By Shahid Khan, Firm: Kochhar & Co

This article highlights the key points to note for employers and employees in India in the Finance Bill presented on 1 February 2020.

1. Income tax rates

Income Tax

The existing tax brackets (known as ‘slab rates’) have not been changed for Individuals and Hindu Undivided Families (HUFs). However, a new special optional tax regime of lower slab rates is being introduced for this category of taxpayers who have incomes up to INR 15,00,000 Those taxpayers who opt for the lower tax rates will have to forego various deductions and exemptions otherwise available to them under the existing slab rates. A comparative chart of slabs and tax rates is provided below.


In addition to the above, Individuals and HUFs with incomes of INR 50,00,000 and above, will also have to pay surcharge calculated at the following rates as a percentage of the amount of income tax.Surcharge

A Health and Education Cess (levy) of 4% is also applied to the amount of income tax and surcharge as calculated above

Conditions when taking advantage of new optional lower tax ratesA Health and Education Cess (levy) of 4% is also applied to the amount of income tax and surcharge as calculated above.

Taxpayers with salary income who opt for the new tax regime of lower rates will not be eligible for the following deductions:

  • Standard deduction.
  • Any Professional tax.
  • Conveyance Allowance, Transport/ Travel Allowance, Daily Allowance, and Entertainment allowance.
  • House rent allowance.
  • Leave travel concession.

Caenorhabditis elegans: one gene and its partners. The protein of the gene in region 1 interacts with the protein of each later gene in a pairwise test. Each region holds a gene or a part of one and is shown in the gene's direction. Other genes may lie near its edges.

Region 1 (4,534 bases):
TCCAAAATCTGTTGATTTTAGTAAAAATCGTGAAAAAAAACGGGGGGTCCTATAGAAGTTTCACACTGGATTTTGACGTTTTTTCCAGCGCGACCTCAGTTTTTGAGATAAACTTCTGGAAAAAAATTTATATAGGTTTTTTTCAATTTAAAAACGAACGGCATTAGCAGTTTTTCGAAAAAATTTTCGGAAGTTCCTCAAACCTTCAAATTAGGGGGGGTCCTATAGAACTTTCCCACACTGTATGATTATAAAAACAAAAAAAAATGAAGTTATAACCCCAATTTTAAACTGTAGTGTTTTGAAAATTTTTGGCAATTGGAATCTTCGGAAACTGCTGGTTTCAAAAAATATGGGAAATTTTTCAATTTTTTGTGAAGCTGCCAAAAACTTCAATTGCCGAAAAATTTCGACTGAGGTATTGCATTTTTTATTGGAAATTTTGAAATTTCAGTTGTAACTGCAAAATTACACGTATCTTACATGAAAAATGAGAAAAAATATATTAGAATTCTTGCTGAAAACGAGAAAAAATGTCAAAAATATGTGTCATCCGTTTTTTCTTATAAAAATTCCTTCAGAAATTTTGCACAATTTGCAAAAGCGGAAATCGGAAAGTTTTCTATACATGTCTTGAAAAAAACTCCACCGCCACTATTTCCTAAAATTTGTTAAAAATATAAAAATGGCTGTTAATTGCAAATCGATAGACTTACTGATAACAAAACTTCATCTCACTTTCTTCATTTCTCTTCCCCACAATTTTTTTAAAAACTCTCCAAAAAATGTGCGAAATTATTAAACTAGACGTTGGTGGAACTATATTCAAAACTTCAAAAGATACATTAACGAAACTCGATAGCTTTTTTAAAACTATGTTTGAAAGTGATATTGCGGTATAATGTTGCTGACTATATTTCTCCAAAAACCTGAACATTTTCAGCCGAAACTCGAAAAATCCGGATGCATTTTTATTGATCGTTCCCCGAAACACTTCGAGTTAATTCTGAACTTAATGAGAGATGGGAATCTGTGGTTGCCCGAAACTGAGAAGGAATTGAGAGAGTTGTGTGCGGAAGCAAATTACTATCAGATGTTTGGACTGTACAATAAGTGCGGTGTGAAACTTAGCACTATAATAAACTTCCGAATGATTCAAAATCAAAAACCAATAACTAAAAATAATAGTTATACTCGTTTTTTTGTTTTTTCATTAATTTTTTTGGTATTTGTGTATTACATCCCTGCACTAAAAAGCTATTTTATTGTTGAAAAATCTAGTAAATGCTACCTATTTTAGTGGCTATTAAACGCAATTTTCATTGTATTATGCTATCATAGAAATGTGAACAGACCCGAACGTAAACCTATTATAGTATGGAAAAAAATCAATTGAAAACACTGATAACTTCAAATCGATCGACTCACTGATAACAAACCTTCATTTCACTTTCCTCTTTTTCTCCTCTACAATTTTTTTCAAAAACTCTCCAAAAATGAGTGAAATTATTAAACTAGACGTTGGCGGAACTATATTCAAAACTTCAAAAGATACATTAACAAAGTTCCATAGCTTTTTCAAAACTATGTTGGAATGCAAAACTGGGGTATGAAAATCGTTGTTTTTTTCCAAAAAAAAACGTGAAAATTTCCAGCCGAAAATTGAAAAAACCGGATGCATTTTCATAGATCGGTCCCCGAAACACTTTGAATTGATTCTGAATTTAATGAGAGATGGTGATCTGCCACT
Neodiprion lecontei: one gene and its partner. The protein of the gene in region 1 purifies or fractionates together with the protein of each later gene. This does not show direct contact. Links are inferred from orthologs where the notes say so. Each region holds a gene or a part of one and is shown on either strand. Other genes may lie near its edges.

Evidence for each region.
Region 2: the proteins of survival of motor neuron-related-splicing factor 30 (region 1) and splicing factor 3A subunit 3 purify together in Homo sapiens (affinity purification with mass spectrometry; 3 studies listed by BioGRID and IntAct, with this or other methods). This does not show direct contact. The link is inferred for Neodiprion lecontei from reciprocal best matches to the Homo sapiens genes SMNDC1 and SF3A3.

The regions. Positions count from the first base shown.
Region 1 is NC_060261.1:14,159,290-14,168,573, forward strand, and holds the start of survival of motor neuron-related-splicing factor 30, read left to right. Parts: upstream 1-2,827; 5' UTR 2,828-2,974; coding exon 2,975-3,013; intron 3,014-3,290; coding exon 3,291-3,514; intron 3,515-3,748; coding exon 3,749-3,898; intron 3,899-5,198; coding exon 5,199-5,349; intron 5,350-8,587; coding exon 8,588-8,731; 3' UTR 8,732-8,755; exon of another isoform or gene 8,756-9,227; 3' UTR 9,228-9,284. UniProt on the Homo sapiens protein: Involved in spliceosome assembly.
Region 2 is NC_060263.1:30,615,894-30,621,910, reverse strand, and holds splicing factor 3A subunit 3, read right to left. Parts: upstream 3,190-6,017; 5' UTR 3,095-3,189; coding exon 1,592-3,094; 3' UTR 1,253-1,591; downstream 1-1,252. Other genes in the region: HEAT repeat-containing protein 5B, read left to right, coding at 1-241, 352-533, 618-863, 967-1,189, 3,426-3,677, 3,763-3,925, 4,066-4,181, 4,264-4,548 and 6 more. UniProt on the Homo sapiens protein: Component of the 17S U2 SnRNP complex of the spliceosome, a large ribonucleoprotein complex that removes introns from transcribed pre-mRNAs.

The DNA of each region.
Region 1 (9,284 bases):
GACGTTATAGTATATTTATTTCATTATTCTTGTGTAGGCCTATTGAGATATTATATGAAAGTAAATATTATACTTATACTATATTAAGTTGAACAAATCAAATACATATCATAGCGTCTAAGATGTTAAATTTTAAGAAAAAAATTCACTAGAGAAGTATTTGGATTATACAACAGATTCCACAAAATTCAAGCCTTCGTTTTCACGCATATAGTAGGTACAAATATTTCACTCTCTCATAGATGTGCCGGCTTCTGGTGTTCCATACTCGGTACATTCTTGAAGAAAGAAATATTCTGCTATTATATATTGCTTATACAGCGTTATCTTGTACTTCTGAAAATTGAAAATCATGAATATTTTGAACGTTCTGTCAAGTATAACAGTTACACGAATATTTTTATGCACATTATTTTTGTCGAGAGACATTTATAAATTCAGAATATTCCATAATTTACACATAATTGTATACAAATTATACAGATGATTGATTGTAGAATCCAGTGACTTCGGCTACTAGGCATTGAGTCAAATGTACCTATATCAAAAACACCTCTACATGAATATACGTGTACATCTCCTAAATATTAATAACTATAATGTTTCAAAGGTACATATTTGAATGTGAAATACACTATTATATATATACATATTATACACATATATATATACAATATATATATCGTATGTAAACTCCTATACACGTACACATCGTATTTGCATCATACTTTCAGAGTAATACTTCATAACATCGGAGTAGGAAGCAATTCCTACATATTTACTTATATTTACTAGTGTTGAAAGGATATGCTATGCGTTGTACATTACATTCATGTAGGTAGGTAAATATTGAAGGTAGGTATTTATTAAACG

• Any special allowance to meet personal expenses.
  • Interest on housing loans.
  • Loss under the head income from house property.
  • Any deduction in respect of investments in saving instruments and insurance policies, medical expenses, interest on education loans, and donations to charities etc. However, a deduction reflecting an employer’s contribution of up to INR 750,000 in a notified pension scheme would be allowed.

Employees would need to analyse the tax impact under both schemes and opt for the tax scheme which is more beneficial for them.

2. Employer’s contribution to pension funds

It is proposed that employer’s contribution to National Pension Scheme (NPS), superannuation fund and recognised provident fund etc. exceeding INR 750,000 in aggregate will be taxable for the employee as income from salary. Further, annual accretion to the pension account of the employee by way of interest, dividend etc. will also be taxable as income for the employee to the extent it relates to employer’s contribution in excess of INR 750,000.

3. Employee Stock Option Plans for employees of start ups

Currently Employee Stock Option Plans (ESOPs) are taxed as perquisites (benefits). The employer is liable to deduct tax on them from the salary income of the employee at the time of vesting of the shares. In addition, any gain arising on subsequent sale of the shares so acquired is liable to capital gains at the time of sale.

In order to ease the problem of cash flow for payment of taxes by employees of eligible start-ups and tax deducted at source (TDS) by the start-up employers, it is proposed that for eligible start-ups, the employer may deduct tax on perquisite value of ESOPs within fourteen days:

  • after expiry of 48 months from the end of the assessment year; or
  • of sale of the securities by the employee; or
  • of the employee ceasing to be employee of the concerned start-up

whichever is earliest.

This tax will be deducted at the rates in force in the financial year in which the securities were allotted or transferred.

Any capital gain arising on sale of these securities will continue to be taxed as at present. Tax on this will be the employee’s liability.

The Government hopes that the deferment of tax payment on ESOPs will boost the start-up ecosystem, including retention of talent by start-ups.

4. Taxation of Dividend income

The Finance Bill proposes abolishing Dividend Distribution Tax (DDT) currently payable by Indian companies on the dividends declared by them. Accordingly, dividend income arising to the shareholders will now be taxable in their hands at the slab rates applicable to them. The company will however be required to deduct tax at 10% from the dividend on behalf of the shareholders.